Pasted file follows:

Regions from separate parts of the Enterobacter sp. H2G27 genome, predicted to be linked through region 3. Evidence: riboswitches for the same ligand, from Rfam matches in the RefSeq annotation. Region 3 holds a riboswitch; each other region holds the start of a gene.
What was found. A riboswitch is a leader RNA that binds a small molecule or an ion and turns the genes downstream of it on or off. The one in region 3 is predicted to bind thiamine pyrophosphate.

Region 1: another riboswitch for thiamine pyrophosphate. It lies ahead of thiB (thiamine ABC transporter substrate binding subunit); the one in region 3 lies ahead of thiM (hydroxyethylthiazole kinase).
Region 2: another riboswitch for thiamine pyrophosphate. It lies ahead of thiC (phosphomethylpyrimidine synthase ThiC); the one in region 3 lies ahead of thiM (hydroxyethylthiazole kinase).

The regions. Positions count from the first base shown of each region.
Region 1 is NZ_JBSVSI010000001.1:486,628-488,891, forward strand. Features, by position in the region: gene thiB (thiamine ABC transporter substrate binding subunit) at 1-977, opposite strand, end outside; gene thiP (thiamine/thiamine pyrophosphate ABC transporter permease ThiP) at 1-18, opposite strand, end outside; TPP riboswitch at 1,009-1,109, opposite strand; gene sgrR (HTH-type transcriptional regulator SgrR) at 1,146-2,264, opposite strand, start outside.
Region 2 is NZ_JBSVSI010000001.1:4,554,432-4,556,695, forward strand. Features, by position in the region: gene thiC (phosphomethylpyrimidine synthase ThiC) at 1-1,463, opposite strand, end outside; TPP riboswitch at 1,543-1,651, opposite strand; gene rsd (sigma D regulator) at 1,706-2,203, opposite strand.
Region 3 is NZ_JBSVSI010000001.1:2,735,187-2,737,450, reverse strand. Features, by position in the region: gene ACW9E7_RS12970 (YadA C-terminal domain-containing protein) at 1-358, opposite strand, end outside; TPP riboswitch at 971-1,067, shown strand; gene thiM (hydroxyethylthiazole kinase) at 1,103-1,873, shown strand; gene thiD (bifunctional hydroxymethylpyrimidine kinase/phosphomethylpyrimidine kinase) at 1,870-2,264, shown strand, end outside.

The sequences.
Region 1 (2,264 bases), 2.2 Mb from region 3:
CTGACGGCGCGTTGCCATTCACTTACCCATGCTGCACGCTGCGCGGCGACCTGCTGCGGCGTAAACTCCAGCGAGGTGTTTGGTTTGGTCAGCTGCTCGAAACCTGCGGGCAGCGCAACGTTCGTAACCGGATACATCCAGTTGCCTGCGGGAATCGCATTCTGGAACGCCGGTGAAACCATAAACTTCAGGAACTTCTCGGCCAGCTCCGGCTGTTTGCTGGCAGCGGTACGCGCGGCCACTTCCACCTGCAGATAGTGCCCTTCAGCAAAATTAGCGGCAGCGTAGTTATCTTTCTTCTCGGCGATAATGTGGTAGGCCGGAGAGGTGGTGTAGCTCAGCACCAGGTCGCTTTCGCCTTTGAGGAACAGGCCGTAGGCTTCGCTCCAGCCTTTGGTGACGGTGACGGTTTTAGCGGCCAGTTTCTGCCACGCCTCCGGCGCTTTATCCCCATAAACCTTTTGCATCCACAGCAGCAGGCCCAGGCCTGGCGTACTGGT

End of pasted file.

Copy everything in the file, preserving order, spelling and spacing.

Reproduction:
Regions from separate parts of the Enterobacter sp. H2G27 genome, predicted to be linked through region 3. Evidence: riboswitches for the same ligand, from Rfam matches in the RefSeq annotation. Region 3 holds a riboswitch; each other region holds the start of a gene.
What was found. A riboswitch is a leader RNA that binds a small molecule or an ion and turns the genes downstream of it on or off. The one in region 3 is predicted to bind thiamine pyrophosphate.

Region 1: another riboswitch for thiamine pyrophosphate. It lies ahead of thiB (thiamine ABC transporter substrate binding subunit); the one in region 3 lies ahead of thiM (hydroxyethylthiazole kinase).
Region 2: another riboswitch for thiamine pyrophosphate. It lies ahead of thiC (phosphomethylpyrimidine synthase ThiC); the one in region 3 lies ahead of thiM (hydroxyethylthiazole kinase).

The regions. Positions count from the first base shown of each region.
Region 1 is NZ_JBSVSI010000001.1:486,628-488,891, forward strand. Features, by position in the region: gene thiB (thiamine ABC transporter substrate binding subunit) at 1-977, opposite strand, end outside; gene thiP (thiamine/thiamine pyrophosphate ABC transporter permease ThiP) at 1-18, opposite strand, end outside; TPP riboswitch at 1,009-1,109, opposite strand; gene sgrR (HTH-type transcriptional regulator SgrR) at 1,146-2,264, opposite strand, start outside.
Region 2 is NZ_JBSVSI010000001.1:4,554,432-4,556,695, forward strand. Features, by position in the region: gene thiC (phosphomethylpyrimidine synthase ThiC) at 1-1,463, opposite strand, end outside; TPP riboswitch at 1,543-1,651, opposite strand; gene rsd (sigma D regulator) at 1,706-2,203, opposite strand.
Region 3 is NZ_JBSVSI010000001.1:2,735,187-2,737,450, reverse strand. Features, by position in the region: gene ACW9E7_RS12970 (YadA C-terminal domain-containing protein) at 1-358, opposite strand, end outside; TPP riboswitch at 971-1,067, shown strand; gene thiM (hydroxyethylthiazole kinase) at 1,103-1,873, shown strand; gene thiD (bifunctional hydroxymethylpyrimidine kinase/phosphomethylpyrimidine kinase) at 1,870-2,264, shown strand, end outside.

The sequences.
Region 1 (2,264 bases), 2.2 Mb from region 3:
CTGACGGCGCGTTGCCATTCACTTACCCATGCTGCACGCTGCGCGGCGACCTGCTGCGGCGTAAACTCCAGCGAGGTGTTTGGTTTGGTCAGCTGCTCGAAACCTGCGGGCAGCGCAACGTTCGTAACCGGATACATCCAGTTGCCTGCGGGAATCGCATTCTGGAACGCCGGTGAAACCATAAACTTCAGGAACTTCTCGGCCAGCTCCGGCTGTTTGCTGGCAGCGGTACGCGCGGCCACTTCCACCTGCAGATAGTGCCCTTCAGCAAAATTAGCGGCAGCGTAGTTATCTTTCTTCTCGGCGATAATGTGGTAGGCCGGAGAGGTGGTGTAGCTCAGCACCAGGTCGCTTTCGCCTTTGAGGAACAGGCCGTAGGCTTCGCTCCAGCCTTTGGTGACGGTGACGGTTTTAGCGGCCAGTTTCTGCCACGCCTCCGGCGCTTTATCCCCATAAACCTTTTGCATCCACAGCAGCAGGCCCAGGCCTGGCGTACTGGT